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In the last few years, Laser Ablation Ionisation Mass Analysis (LAIMA) has taken on a considerably increased importance, especially in the low and medium ablation flux regimes, both in the area of analytical chemistry and the materials preparation. This technique has been well established by the Laser Ionisation Studies (LIS) Group at University of Glasgow, which is the collaborating institution. It has been used extensively to characterise the technique of laser ablation for atomising solid samples leading to chemical analysis of major and minor impurities in metals and to help elucidate the physical processes involved in pulsed laser deposition of thin films and matrix assisted laser desorption ionisation (MALDI). In this thesis, two recent versions of this technique, Resonant Laser Ablation (RLA) and Post Ablation Ionisation (PAI), have been applied to the analysis of trace elements in metal samples and to the characterisation of laser ablated YBa2Cu3Oyp lumes. The thesis begins with an overview of LAIMA, prior to a detailed review of relevant studies,i ncluding: (i) theb asicc onceptso f the lasera blationb asedt echniquef or solid sample analysis, (ii) comparison of several different approaches for laser ablation combined with mass spectrometry and (iii) the possible photo-ionisation mechanisms involved in LAIMA. ResonantL aser Ablation (RLA) is a relatively new laser-basedte chniquef or solid sample analysis, in which only one UV-tuneable laser is used for both the atomisation and the resonanpt hotoionisationA. detailedr eviewo n its developingh istoryi s giveni n Chapter 2 to show where the idea has come from, how it works and how far it has gone to date. The review centreso n characterisinagn d understandintgh e mechanismisn volved in the RLA process. Several proven and promising applications of this technique are also discussedto showt hat RLA is a promisingt echniquefo r surfacea nalysis. R. Zheng 1995 /Summary viii Chapter 3 deals with hydrodynamic modelling and characterisation of laser induced neutral atom liberation either for analytical applications or for thin film deposition, with the emphasis on the effects of hydrodynamic models on the velocity distributions of ablated material together with diagnostic studies of pulsed laser ablation of hightransition- temperature superconductors, such as YBa2Cu3Oy. Some basic concepts of pulsed laser deposition (PLD), a promising method for producing thin films, are also introduced in this chapter. The apparatus, which was used in this work, is housed in the LIS laboratories at the University of Glasgow and consists of commercially available and purpose-built components which together form three principal systems, viz. laser sources, time-offlight mass spectrometer and data acquisition system. A detailed description of these systems is given in Chapter 4. One part of the author's contribution was to the on-going experimental development programme and involved in partial development of a UV fibrebased delivery system for pulsed laser beams. When fully developed, such a system would be able to achieve two desirable aims in RLA work: vibrationless transport of laser pulses to the target surface within a high vacuum ablation chamber and, of course, greater safety of operation. The system has yet to be well established for reasons which will be briefly discussed in this chapter. The relevant theory and characterisation of fibres are given in Appendix A The bulk of author's contribution, within the general group effort, was to perform the experiments which are described in Chapters 5 and 6. A detailed description of the investigation of Mn using a 450 incidence RLA arrangement is given in Chapter 5. This initially involved the useo f a pure Mn samplet o assessth e resonante nhancementa nd the effect of the laser power. The work was then extended to the application of RLA to trace analysis and to obtaining a better understanding matrix effects in RLA. Over two orders of magnitude of enhancement of ion yield were obtained using a pure Mn sample at relatively lower laser fluence (58 pJ). To assess the matrix effects in trace analysis, several different matrices, Al, Cu and Zn, were chosen for these investigations. It was found that the Mn ion yield was matrix dependence with the detection limits <0.2 ppm for Mn in aluminium and 50 ppm for Mn in zinc. A comparison between two RLA approaches and a detailed discussion of matrix effects are given in Chapter 5. R. Zheng 1995 /Summary ix The work presented in Chapter 6, was specifically carried out to measure the average velocities of the different species in a bulk YBa2Cu3Oy superconducting target to determinew hether they possessa common most probable velocity. This is an important factor in pulsed laser deposition of thin films and it is also important in quantification of the surface analysis of multicomponent samples using PAI. The non-resonant PAI approach was used to permit the simultaneous investigation of number of atoms and molecules. It has been shown that the velocities of Cu, Ba, and BaO were similar to one another but those of Y and YO were considerably slower for both of the ablation wavelengths examined ( 355 and 532 nm) and also at two different distances from the target surface (2 and 3 mm). At the shorter wavelength and higher ablation laser fluxes, the differences between the two groups of velocities seemed to decrease. This has been attributed to increased numbers of collisions, but this point must be verified over a much greater range of flux values before any firm conclusions can be made. The data has been fitted with the present theoretical laser sputtering models. It would appear, however, that none of them quite predicts this behaviour. Finally, Chapter 7 contains a general discussion of the work and suggests possible future developments, including several further experiments, which may lead a better understanding the mechanisms involved in RLA and determine the future direction of characterising laser ablated plumes and developing appropriate new instrumentation.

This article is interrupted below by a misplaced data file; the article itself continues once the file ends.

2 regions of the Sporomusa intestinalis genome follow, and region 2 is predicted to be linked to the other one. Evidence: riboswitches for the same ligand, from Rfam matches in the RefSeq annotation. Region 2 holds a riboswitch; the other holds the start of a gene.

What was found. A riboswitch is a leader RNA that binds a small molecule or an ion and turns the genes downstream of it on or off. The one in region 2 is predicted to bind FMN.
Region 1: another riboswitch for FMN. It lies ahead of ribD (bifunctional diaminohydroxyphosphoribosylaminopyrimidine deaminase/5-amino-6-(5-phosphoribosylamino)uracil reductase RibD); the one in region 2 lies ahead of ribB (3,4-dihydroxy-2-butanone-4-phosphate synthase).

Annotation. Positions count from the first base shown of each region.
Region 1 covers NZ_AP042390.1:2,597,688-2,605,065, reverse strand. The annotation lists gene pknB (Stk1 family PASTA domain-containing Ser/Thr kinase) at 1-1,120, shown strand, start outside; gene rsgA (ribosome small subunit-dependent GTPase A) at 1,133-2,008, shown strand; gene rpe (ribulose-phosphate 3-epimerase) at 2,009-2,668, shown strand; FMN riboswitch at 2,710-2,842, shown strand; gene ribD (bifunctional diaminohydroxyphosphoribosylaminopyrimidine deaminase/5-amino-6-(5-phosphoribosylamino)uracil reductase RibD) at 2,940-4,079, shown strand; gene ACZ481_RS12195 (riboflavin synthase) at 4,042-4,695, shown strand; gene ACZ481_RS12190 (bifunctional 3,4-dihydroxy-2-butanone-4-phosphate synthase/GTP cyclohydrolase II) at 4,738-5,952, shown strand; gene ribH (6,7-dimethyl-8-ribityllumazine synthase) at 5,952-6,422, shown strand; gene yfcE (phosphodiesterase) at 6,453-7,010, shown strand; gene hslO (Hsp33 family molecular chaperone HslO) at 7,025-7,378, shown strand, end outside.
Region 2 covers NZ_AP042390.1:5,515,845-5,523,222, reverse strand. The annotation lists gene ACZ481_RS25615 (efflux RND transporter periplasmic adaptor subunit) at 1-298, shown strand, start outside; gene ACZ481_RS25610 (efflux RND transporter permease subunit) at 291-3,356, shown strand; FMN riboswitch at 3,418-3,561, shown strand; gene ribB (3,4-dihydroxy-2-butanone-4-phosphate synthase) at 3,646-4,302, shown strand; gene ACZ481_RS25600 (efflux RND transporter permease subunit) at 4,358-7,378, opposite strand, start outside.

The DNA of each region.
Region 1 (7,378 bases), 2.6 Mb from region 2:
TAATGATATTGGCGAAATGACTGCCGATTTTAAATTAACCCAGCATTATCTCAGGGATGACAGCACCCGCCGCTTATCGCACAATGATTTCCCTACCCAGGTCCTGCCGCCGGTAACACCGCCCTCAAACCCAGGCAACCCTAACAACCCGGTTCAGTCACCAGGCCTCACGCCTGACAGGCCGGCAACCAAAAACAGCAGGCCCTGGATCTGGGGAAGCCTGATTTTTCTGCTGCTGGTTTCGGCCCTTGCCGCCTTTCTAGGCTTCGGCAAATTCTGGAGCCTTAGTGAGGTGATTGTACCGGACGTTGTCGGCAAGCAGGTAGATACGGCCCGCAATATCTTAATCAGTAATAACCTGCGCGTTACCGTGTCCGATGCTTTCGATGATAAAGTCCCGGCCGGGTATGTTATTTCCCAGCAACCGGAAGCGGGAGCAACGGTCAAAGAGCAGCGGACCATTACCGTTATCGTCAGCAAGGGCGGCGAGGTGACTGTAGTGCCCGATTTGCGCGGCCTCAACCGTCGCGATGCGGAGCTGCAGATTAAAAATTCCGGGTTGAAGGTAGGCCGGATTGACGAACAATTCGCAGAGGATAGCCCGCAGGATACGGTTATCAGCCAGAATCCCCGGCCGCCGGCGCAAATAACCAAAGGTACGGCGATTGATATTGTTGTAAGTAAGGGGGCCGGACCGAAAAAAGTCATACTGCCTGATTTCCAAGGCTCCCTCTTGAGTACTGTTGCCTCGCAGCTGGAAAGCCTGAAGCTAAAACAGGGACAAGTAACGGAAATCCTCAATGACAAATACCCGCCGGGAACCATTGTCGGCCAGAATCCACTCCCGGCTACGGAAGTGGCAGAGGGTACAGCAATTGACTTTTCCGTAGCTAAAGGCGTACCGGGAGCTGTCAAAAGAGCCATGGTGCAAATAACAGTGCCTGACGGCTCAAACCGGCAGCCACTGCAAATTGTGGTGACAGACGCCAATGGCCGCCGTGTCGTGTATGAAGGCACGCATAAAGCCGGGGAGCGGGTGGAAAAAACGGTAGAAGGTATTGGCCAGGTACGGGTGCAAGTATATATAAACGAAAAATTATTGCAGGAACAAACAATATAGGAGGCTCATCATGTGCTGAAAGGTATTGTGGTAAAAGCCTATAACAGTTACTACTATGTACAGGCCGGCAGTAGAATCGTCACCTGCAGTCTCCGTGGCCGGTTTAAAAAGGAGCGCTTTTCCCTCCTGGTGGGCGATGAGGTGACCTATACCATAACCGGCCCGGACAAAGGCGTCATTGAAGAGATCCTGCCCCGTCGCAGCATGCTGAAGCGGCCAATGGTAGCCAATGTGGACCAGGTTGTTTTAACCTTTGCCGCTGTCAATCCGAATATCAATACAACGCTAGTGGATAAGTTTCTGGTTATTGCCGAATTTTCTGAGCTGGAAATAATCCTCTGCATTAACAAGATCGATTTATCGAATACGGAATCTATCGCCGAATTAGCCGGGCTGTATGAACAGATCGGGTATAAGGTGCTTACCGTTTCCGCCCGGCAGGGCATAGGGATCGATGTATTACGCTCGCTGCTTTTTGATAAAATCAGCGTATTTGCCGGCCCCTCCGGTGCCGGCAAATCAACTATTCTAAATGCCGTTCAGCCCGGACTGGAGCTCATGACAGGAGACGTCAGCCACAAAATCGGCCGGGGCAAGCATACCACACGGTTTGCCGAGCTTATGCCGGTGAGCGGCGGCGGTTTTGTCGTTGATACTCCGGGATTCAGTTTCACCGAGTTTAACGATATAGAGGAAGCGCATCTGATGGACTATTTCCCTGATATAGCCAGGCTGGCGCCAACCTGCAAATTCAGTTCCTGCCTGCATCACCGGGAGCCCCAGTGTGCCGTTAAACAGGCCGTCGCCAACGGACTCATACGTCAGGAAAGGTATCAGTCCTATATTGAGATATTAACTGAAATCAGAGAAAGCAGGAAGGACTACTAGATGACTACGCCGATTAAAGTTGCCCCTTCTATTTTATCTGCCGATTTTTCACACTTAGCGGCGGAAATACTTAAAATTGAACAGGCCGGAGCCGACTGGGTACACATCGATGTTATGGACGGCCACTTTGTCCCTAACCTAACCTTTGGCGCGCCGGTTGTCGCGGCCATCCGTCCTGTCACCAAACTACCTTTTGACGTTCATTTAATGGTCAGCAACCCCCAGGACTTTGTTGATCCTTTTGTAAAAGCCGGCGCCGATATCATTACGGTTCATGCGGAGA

Supervisor: Not available Sponsor: Not available
Qualification Name: Thesis (Ph.D.) Qualification Level: Doctoral
EThOS ID:  DOI: Not available
Keywords: Optics & masers & lasers Optics Atoms Molecules